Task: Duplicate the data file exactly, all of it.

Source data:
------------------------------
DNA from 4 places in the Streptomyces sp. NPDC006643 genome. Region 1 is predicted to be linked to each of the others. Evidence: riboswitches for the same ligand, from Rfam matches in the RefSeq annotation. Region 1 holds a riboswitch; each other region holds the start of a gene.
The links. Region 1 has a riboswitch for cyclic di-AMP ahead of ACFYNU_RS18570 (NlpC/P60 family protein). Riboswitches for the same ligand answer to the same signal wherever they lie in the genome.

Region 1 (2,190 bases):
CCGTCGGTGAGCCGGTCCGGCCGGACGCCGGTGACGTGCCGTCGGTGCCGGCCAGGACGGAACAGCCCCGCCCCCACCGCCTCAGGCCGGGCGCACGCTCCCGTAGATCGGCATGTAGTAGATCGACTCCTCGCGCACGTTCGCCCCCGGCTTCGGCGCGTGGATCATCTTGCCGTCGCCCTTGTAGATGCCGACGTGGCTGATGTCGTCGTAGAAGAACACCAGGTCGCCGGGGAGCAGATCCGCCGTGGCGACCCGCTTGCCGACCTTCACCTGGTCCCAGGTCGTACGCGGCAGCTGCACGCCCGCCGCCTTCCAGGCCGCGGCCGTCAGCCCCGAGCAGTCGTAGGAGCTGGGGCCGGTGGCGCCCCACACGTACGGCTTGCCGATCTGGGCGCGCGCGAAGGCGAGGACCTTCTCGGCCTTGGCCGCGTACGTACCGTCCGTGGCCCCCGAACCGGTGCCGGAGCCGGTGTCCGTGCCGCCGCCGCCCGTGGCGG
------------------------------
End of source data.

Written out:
DNA from 4 places in the Streptomyces sp. NPDC006643 genome. Region 1 is predicted to be linked to each of the others. Evidence: riboswitches for the same ligand, from Rfam matches in the RefSeq annotation. Region 1 holds a riboswitch; each other region holds the start of a gene.
The links. Region 1 has a riboswitch for cyclic di-AMP ahead of ACFYNU_RS18570 (NlpC/P60 family protein). Riboswitches for the same ligand answer to the same signal wherever they lie in the genome.

Region 1 (2,190 bases):
CCGTCGGTGAGCCGGTCCGGCCGGACGCCGGTGACGTGCCGTCGGTGCCGGCCAGGACGGAACAGCCCCGCCCCCACCGCCTCAGGCCGGGCGCACGCTCCCGTAGATCGGCATGTAGTAGATCGACTCCTCGCGCACGTTCGCCCCCGGCTTCGGCGCGTGGATCATCTTGCCGTCGCCCTTGTAGATGCCGACGTGGCTGATGTCGTCGTAGAAGAACACCAGGTCGCCGGGGAGCAGATCCGCCGTGGCGACCCGCTTGCCGACCTTCACCTGGTCCCAGGTCGTACGCGGCAGCTGCACGCCCGCCGCCTTCCAGGCCGCGGCCGTCAGCCCCGAGCAGTCGTAGGAGCTGGGGCCGGTGGCGCCCCACACGTACGGCTTGCCGATCTGGGCGCGCGCGAAGGCGAGGACCTTCTCGGCCTTGGCCGCGTACGTACCGTCCGTGGCCCCCGAACCGGTGCCGGAGCCGGTGTCCGTGCCGCCGCCGCCCGTGGCGG